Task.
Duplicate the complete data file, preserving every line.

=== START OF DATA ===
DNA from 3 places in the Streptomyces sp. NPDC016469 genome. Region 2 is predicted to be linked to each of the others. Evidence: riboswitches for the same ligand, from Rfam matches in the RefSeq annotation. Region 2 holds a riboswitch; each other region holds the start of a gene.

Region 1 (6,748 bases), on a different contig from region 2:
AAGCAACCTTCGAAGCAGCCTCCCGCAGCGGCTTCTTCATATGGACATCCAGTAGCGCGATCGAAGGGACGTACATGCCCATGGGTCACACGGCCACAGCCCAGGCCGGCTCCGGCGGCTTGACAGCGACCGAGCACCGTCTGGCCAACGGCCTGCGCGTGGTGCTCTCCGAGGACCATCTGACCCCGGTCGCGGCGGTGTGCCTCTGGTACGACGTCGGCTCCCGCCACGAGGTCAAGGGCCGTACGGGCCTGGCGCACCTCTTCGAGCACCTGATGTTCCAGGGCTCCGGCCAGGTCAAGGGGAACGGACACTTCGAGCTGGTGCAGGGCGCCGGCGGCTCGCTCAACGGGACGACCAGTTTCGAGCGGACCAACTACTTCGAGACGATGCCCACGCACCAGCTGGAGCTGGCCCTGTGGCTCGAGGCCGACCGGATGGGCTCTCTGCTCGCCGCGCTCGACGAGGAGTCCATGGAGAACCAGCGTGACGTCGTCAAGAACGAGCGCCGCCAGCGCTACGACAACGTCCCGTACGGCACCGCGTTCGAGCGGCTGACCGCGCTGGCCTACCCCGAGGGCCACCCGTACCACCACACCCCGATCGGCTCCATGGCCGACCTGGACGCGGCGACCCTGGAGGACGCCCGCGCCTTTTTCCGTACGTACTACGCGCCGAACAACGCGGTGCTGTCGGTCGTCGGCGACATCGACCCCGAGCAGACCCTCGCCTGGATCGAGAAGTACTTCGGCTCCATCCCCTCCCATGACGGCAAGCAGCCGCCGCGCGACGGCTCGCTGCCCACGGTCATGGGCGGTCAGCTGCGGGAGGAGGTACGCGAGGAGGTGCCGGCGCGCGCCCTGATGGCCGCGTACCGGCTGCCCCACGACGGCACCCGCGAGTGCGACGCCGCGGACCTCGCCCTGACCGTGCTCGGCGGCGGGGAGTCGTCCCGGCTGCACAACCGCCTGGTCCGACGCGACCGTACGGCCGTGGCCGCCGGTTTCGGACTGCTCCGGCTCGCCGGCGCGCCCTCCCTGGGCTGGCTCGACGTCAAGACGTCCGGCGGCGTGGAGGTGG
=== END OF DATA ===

DNA from 3 places in the Streptomyces sp. NPDC016469 genome. Region 2 is predicted to be linked to each of the others. Evidence: riboswitches for the same ligand, from Rfam matches in the RefSeq annotation. Region 2 holds a riboswitch; each other region holds the start of a gene.

Region 1 (6,748 bases), on a different contig from region 2:
AAGCAACCTTCGAAGCAGCCTCCCGCAGCGGCTTCTTCATATGGACATCCAGTAGCGCGATCGAAGGGACGTACATGCCCATGGGTCACACGGCCACAGCCCAGGCCGGCTCCGGCGGCTTGACAGCGACCGAGCACCGTCTGGCCAACGGCCTGCGCGTGGTGCTCTCCGAGGACCATCTGACCCCGGTCGCGGCGGTGTGCCTCTGGTACGACGTCGGCTCCCGCCACGAGGTCAAGGGCCGTACGGGCCTGGCGCACCTCTTCGAGCACCTGATGTTCCAGGGCTCCGGCCAGGTCAAGGGGAACGGACACTTCGAGCTGGTGCAGGGCGCCGGCGGCTCGCTCAACGGGACGACCAGTTTCGAGCGGACCAACTACTTCGAGACGATGCCCACGCACCAGCTGGAGCTGGCCCTGTGGCTCGAGGCCGACCGGATGGGCTCTCTGCTCGCCGCGCTCGACGAGGAGTCCATGGAGAACCAGCGTGACGTCGTCAAGAACGAGCGCCGCCAGCGCTACGACAACGTCCCGTACGGCACCGCGTTCGAGCGGCTGACCGCGCTGGCCTACCCCGAGGGCCACCCGTACCACCACACCCCGATCGGCTCCATGGCCGACCTGGACGCGGCGACCCTGGAGGACGCCCGCGCCTTTTTCCGTACGTACTACGCGCCGAACAACGCGGTGCTGTCGGTCGTCGGCGACATCGACCCCGAGCAGACCCTCGCCTGGATCGAGAAGTACTTCGGCTCCATCCCCTCCCATGACGGCAAGCAGCCGCCGCGCGACGGCTCGCTGCCCACGGTCATGGGCGGTCAGCTGCGGGAGGAGGTACGCGAGGAGGTGCCGGCGCGCGCCCTGATGGCCGCGTACCGGCTGCCCCACGACGGCACCCGCGAGTGCGACGCCGCGGACCTCGCCCTGACCGTGCTCGGCGGCGGGGAGTCGTCCCGGCTGCACAACCGCCTGGTCCGACGCGACCGTACGGCCGTGGCCGCCGGTTTCGGACTGCTCCGGCTCGCCGGCGCGCCCTCCCTGGGCTGGCTCGACGTCAAGACGTCCGGCGGCGTGGAGGTGG